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Film Photography Tutorials

Rediscover film – Get yourself started in film photography

The reignited popularity of film is growing, and it’s so cool to see more of the old cameras out of their bags and in the hands of excited photographers rediscovering the beauty of film. So we’ve put together a few tips on what you should know about beginning your journey with film photography.

Firstly, this need not be an expensive experiment. There are so many old film cameras around on trade me, garage sales, ebay and in people’s cupboards (ask a grandparent!) that all you need is to give it a bit of a clean, make sure the light seals are intact, replace old batteries and download the instruction manual. Film is affordable and increasingly available. We develop film in our lab on Tuesdays and Thursdays at present.

Choose your film

Film types common to beginners are:

  • 35mm or 135 is the standard film used in analogue point and shoot or SLR cameras. The frame size is 36x24mm. The full frame digital camera sensor and the standard print size (6x4 inches) is based on this format. This is a good place to start as the films are more affordable and there are up to 36 exposures per roll so developing costs are less than 120 film.
  • 120 (medium format) is a larger format than 35mm, sort of like a larger sensor size if you were to relate it to digital. It’s designed for medium format cameras, giving you lots of detail and good quality pictures. Typically, 120 has less frames per roll than the 35mm films.

There are many choices of film stock to suit your subject. When looking for film, it’s good to know which types have more latitude, meaning the ability to compensate for under or over exposed images. Film in general is pretty good at retaining information when it’s been over exposed. When starting out, it’s always better to over expose than it is to under expose, because highlight details can be recovered easier than shadows in film. We can help you pick the right film, and we’ll have more on film types in a future tutorial.

ISO and “Rating”

ISO or the film’s sensitivity to light is usually indicated in it’s name and by the huge 3 digit numbers on the roll. Usually they are 100, 160, 200, 400 or 800. Sometimes we refer to this as the film’s ‘speed’.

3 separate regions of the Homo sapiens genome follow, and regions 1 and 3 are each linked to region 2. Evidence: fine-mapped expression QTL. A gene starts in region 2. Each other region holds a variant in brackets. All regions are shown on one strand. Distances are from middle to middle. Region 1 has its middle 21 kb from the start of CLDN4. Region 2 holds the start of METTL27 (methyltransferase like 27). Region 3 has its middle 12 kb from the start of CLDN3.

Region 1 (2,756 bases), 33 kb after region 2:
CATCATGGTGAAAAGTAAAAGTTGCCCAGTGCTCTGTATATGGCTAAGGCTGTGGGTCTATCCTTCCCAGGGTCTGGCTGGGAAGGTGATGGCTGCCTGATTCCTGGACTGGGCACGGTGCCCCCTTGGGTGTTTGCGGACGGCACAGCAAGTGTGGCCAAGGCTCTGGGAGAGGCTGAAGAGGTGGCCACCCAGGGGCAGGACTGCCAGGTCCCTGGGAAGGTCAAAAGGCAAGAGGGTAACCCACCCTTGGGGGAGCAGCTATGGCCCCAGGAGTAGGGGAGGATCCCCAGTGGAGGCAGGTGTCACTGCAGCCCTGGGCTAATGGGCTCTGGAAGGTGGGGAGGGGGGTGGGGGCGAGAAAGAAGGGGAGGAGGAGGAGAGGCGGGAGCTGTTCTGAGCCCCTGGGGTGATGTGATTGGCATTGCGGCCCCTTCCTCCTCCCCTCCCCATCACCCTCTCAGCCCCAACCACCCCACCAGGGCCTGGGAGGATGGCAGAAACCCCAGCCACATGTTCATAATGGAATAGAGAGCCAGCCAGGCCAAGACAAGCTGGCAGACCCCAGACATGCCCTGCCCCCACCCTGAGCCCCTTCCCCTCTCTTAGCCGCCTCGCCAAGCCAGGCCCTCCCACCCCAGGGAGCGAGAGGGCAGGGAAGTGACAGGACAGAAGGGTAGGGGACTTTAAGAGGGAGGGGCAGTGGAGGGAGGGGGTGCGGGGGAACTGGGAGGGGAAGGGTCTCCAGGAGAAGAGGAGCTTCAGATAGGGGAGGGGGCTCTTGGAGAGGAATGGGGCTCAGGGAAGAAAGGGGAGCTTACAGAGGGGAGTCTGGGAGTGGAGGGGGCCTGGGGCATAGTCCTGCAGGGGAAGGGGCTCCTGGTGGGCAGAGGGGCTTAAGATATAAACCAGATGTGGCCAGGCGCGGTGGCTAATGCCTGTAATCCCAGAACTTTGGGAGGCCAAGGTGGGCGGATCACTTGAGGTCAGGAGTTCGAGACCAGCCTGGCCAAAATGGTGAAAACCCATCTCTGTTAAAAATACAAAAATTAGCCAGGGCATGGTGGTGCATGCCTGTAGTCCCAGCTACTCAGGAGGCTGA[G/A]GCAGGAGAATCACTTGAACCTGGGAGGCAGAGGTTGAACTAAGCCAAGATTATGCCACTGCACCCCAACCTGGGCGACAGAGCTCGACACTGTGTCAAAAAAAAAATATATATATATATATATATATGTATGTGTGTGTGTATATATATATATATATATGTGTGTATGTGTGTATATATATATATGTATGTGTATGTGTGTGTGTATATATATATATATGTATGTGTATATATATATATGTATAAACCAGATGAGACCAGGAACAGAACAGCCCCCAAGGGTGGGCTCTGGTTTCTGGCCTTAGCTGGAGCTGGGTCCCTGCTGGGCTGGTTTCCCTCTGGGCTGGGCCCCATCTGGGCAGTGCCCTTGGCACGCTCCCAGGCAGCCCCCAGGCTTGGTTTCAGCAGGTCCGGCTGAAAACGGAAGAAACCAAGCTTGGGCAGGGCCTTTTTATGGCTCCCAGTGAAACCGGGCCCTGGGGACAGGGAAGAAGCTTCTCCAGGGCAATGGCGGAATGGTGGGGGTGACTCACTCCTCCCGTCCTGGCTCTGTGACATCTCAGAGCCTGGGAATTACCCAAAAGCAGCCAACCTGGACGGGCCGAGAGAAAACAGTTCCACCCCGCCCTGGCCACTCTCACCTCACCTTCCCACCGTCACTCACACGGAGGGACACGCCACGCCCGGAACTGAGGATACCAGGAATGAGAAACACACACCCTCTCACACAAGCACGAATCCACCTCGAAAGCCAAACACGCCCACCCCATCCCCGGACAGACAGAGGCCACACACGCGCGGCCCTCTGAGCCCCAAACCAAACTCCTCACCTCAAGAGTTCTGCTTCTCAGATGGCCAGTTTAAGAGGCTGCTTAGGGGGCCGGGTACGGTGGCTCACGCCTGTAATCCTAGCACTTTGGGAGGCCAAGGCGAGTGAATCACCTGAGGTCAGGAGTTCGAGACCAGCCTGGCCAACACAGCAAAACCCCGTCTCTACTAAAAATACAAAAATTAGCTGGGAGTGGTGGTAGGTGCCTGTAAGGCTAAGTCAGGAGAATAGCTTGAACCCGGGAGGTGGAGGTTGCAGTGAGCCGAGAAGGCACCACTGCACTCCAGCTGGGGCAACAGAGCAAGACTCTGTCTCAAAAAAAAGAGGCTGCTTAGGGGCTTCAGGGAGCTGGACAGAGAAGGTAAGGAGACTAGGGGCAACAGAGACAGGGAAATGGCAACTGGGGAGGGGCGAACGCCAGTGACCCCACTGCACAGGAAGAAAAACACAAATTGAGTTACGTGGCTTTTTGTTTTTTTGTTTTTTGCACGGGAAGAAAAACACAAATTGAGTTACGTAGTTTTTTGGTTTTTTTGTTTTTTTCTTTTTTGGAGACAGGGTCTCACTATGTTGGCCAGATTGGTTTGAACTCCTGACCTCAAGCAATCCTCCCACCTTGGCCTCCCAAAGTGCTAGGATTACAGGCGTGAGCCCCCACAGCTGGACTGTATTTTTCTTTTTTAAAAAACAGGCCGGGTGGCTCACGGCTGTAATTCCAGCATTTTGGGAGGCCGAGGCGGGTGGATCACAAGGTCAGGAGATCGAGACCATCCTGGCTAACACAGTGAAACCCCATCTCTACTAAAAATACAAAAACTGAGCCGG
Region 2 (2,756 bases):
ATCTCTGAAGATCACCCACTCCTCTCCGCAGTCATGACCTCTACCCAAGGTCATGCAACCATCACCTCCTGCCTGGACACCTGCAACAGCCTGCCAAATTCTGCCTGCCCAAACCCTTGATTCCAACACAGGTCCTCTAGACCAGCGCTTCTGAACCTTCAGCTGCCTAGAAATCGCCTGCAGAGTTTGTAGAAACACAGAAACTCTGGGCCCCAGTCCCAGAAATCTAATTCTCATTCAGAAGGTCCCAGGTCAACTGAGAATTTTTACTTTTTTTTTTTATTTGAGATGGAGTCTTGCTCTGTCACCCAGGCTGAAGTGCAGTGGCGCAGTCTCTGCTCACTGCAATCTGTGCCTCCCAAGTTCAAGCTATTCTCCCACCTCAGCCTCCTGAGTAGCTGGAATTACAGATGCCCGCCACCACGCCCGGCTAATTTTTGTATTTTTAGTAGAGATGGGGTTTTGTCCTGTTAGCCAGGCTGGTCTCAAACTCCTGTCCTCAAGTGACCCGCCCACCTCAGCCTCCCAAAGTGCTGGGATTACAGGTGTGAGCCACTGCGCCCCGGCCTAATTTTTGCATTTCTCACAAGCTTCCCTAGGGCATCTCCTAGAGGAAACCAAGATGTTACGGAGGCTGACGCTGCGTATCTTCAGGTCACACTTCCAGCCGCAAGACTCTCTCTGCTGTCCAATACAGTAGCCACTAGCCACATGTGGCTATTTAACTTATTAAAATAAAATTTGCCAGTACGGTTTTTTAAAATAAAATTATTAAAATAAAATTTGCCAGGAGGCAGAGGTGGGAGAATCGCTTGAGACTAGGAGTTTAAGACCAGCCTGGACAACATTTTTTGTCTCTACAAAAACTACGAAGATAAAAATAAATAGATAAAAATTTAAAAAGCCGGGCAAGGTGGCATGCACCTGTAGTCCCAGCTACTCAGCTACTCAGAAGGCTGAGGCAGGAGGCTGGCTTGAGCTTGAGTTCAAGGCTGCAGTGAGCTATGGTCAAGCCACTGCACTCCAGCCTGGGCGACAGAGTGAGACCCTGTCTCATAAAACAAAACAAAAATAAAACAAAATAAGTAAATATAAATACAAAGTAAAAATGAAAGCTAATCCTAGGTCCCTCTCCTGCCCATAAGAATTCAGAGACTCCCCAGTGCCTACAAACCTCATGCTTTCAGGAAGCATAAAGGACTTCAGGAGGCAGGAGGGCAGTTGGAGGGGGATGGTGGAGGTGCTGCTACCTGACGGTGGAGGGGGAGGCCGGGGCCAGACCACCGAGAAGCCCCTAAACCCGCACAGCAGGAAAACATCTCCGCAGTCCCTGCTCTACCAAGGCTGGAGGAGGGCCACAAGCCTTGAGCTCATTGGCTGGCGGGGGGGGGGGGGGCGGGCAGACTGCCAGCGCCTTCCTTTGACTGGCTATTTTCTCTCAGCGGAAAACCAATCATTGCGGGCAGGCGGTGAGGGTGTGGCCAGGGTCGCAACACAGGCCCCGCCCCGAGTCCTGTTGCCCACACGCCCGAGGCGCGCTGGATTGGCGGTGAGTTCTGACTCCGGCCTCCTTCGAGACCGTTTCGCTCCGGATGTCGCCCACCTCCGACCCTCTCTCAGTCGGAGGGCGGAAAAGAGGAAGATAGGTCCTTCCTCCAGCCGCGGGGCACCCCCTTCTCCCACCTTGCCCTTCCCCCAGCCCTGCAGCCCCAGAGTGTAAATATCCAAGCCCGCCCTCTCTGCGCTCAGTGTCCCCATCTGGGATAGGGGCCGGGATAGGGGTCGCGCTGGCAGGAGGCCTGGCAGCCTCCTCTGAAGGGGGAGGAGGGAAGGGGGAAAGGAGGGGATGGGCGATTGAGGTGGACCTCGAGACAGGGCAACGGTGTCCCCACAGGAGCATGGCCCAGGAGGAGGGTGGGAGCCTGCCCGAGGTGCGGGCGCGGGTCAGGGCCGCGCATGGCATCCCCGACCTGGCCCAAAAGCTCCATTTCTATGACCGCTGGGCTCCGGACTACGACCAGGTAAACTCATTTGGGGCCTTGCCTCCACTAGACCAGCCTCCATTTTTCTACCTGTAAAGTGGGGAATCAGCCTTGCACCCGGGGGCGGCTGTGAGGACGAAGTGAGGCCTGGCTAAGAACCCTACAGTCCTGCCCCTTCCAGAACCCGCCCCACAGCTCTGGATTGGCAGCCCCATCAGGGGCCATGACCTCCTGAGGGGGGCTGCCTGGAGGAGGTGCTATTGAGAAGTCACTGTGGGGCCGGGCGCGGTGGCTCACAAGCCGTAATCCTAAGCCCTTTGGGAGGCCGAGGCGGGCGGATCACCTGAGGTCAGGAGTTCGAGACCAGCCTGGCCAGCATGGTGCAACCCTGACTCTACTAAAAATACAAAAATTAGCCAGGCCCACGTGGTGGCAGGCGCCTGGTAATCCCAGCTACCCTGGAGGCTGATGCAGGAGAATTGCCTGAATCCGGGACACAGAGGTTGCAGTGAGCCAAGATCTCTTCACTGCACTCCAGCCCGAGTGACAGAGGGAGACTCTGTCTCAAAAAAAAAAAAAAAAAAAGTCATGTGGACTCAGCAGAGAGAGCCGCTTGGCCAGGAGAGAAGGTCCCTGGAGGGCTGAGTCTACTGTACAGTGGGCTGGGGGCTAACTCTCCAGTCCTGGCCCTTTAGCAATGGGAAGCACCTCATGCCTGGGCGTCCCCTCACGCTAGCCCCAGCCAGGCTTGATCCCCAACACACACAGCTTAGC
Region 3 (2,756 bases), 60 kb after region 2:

A basic way to remember which speed or ISO to choose is the following:

  • 100 – sunny day, bright light
  • 200 – partial shade, bright light
  • 400 – cloudy day, well-lit indoors, using flash
  • 800 – evening, dim lighting, using flash, underwater photos

When you load your film you will tell the camera what ISO you just loaded, usually with a dial on the top of your camera. If you’re using an automatic camera, it will read the code on the film and you can skip this step. This won’t change unless you load a film with a different ISO. This information tells the camera’s light meter what settings you will need to make an even exposure. In a manual camera you’ll need to pay attention to the meter to set your shutter speed and aperture to the correct settings.

You may hear the term ‘rating’ applied to film. This is basically tricking the camera’s light meter by telling it you’re using a different ISO. This could be used to intentionally under or over expose your shots. Film needs lots of light and a common practise is to rate the film at a lower ISO to over expose the image to get a light airy look. Also once scanned, over exposed images can be pulled back and enhanced because the details in the highlights are easier retained. You can use a light meter to do this as well. More about that in a mo.

Use a light meter

You’ve probably seen the hand held light meters photographers used back in the day. These days there are flasher ones available but the principles are simple. A light meter will tell you how much light is available on your subject at the moment you want to photograph it and therefore, what settings your camera should be set at to make the picture at the correct exposure.

Your camera has one built in usually, but if you have one separate you can use it to rate your film over or under and see quickly what settings to use. For example, if you loaded an ISO 400 film into your camera but you want to over expose your pictures by 2 stops of light, you would tell your meter you are actually shooting on a ISO 100 film and the light meter would tell you what your settings are supposed to be based on a 100 speed film.

There are also some good light meter apps available to make it even easier. Get one with spot metering and master those exposures!

Keep a journal

You want to know what you did right, right? And, maybe what you did wrong on some of those frames that at times border on ‘fail’.

Record the film stock and settings used for each shot. You can even take the same picture at different settings to see how these affect the result. This might make fun sound like a lot of work but truly, when you can compare your notes to the results, it will help you hone your skills and not waste any more precious frames.

Slow down

One of the best things about film photography is that it forces us to slow down. In this crazy fast paced world of ‘instant everything’ and the ability to rattle off 100 shots in search of the one moment worth keeping, slowing down and waiting for that moment to happen is refreshing. Not to mention saving time, since you won’t have to sort and cull. Sitting back and letting moments unfold actually enhances the whole experience while you still absorb the moment, remembering it with more of an emotional connection. 

Happy film shooting! We’ll bring you another film tutorial soon.

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